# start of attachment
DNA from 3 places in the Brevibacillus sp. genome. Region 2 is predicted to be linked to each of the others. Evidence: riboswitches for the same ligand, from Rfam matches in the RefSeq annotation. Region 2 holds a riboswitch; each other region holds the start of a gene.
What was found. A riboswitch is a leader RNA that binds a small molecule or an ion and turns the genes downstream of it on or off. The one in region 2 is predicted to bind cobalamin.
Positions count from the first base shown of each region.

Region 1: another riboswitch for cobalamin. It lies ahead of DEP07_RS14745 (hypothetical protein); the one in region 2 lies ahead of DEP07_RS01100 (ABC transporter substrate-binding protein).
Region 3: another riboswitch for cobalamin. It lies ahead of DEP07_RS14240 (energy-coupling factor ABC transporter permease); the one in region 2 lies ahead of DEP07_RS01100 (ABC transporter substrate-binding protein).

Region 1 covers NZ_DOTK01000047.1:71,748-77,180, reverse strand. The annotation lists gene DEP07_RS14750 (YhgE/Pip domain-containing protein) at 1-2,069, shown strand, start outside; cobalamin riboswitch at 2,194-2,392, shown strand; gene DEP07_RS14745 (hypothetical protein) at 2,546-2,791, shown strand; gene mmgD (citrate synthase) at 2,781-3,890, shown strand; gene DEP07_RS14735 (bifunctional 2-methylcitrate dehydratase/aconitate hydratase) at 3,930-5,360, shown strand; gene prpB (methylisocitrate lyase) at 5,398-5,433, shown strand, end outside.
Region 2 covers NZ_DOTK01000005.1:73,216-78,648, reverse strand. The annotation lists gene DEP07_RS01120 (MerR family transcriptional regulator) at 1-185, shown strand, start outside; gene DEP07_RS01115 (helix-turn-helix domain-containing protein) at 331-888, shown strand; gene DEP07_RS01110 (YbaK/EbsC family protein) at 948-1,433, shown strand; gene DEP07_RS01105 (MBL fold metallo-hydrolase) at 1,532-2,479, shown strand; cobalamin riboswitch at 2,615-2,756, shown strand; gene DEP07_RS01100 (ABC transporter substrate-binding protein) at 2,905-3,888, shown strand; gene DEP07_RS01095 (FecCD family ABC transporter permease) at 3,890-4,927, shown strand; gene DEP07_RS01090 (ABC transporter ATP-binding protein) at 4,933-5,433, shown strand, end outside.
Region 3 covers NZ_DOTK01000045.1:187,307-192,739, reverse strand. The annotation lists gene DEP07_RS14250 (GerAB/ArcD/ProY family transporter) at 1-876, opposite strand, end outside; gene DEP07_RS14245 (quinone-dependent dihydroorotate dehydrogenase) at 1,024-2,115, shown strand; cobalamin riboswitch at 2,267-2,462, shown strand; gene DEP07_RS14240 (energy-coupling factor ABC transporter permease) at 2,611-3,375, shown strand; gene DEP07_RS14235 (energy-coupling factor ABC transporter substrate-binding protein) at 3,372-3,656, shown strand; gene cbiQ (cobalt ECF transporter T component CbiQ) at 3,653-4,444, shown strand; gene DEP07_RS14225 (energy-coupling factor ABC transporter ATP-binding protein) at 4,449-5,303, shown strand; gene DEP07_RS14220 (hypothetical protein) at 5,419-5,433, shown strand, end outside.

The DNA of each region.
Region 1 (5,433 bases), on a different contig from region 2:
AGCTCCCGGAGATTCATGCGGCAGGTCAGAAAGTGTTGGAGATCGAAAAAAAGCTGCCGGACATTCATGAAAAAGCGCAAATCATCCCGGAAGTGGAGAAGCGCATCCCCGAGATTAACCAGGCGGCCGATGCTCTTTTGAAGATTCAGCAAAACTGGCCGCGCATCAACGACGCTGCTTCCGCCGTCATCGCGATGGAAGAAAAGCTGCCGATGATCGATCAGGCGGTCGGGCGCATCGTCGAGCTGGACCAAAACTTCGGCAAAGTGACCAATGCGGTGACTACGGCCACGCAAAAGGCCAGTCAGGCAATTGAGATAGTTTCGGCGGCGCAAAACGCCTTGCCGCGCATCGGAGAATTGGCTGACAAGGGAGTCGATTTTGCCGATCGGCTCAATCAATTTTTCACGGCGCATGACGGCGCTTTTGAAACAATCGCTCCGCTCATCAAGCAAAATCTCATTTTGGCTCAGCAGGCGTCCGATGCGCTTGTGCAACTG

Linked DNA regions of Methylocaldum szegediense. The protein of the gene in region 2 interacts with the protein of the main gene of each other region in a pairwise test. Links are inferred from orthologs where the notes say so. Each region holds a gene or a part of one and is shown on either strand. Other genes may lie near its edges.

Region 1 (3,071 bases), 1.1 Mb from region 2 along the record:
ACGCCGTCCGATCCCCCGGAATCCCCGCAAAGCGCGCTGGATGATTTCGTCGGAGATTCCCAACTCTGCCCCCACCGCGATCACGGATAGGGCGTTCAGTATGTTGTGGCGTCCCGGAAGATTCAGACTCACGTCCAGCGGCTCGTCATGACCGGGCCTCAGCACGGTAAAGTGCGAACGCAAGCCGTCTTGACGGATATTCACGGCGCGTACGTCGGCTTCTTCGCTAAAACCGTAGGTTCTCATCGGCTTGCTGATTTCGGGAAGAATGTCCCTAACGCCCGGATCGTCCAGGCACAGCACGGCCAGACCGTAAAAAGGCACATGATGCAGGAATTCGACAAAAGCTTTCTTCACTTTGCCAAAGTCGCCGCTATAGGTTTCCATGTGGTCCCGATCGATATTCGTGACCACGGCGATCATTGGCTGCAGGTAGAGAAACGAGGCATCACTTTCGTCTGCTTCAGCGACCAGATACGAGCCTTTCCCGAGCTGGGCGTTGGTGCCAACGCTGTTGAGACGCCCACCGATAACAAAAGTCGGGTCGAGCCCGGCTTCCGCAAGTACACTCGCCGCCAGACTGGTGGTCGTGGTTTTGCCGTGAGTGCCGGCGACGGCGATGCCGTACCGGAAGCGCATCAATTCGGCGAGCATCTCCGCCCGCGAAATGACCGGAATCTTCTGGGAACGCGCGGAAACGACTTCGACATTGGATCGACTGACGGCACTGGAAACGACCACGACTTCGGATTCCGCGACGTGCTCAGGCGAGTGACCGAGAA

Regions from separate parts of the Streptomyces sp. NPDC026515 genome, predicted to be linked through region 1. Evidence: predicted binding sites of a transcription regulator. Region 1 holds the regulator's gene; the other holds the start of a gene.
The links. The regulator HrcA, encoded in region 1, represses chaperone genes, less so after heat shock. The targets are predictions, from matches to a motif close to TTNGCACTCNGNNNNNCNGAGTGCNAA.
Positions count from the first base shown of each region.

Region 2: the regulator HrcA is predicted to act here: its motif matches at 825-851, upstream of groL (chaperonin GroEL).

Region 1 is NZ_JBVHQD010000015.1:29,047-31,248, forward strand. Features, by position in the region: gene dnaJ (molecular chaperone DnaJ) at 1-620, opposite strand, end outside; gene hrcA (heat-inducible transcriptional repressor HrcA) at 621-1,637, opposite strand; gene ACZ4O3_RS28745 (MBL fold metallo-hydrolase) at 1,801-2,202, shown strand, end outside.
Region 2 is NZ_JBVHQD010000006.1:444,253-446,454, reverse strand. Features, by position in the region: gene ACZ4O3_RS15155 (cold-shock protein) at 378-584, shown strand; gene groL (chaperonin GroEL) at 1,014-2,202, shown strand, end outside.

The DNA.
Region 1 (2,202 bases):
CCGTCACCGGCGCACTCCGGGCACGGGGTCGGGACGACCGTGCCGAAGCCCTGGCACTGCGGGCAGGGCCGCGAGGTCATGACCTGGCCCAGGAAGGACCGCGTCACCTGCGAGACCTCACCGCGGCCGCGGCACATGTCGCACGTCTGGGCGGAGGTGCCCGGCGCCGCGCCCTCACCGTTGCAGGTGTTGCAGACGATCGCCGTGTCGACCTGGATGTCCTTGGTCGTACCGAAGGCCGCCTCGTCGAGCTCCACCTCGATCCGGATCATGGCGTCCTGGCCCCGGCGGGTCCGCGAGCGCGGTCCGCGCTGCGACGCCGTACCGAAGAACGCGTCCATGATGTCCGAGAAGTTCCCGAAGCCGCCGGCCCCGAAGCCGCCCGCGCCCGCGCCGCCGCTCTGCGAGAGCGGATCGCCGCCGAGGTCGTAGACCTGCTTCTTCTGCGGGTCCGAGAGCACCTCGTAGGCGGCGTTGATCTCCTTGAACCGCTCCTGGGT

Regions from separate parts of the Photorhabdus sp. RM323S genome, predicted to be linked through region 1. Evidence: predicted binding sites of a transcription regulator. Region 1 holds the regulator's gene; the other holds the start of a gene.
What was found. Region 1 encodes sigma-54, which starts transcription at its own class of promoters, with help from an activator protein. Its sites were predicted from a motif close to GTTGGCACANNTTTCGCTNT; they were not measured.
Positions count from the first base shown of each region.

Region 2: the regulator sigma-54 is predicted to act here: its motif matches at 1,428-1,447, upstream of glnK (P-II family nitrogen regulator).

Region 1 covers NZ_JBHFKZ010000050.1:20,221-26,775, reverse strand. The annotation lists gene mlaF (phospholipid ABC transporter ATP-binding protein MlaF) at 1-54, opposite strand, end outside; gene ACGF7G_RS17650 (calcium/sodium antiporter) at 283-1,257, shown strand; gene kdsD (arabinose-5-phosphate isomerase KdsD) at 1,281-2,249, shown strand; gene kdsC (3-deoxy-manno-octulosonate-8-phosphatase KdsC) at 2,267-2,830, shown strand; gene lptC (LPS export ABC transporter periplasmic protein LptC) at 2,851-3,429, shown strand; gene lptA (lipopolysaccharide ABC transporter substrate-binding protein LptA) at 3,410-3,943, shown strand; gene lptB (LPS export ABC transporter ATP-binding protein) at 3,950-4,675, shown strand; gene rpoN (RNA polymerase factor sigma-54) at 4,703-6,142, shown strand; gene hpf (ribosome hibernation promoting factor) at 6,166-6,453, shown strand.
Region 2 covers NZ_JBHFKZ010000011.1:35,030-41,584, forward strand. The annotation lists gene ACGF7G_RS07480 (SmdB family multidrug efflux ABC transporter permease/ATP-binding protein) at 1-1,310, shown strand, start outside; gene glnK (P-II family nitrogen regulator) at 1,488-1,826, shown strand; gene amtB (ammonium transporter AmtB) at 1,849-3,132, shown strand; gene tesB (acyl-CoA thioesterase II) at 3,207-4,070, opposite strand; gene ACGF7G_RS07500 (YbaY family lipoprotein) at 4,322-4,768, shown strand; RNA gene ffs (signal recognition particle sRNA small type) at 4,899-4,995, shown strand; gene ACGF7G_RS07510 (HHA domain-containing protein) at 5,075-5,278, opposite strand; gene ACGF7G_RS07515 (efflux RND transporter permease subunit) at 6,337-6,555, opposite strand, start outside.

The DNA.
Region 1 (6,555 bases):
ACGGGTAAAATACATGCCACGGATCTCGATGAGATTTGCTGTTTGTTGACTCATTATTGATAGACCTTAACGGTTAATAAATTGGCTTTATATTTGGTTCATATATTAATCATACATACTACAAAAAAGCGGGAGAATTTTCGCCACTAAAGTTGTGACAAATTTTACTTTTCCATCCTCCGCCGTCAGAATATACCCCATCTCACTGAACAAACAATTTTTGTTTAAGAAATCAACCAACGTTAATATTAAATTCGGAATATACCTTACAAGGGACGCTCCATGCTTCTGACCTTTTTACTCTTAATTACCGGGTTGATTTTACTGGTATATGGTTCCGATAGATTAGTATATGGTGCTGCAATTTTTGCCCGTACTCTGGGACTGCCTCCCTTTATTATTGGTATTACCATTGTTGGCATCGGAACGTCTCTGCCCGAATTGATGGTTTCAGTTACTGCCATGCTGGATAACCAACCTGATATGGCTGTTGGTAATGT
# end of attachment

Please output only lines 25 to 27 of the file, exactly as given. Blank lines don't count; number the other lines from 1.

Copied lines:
What was found. Region 1 encodes sigma-54, which starts transcription at its own class of promoters, with help from an activator protein. Its sites were predicted from a motif close to GTTGGCACANNTTTCGCTNT; they were not measured.
Positions count from the first base shown of each region.

Region 2: the regulator sigma-54 is predicted to act here: its motif matches at 1,428-1,447, upstream of glnK (P-II family nitrogen regulator).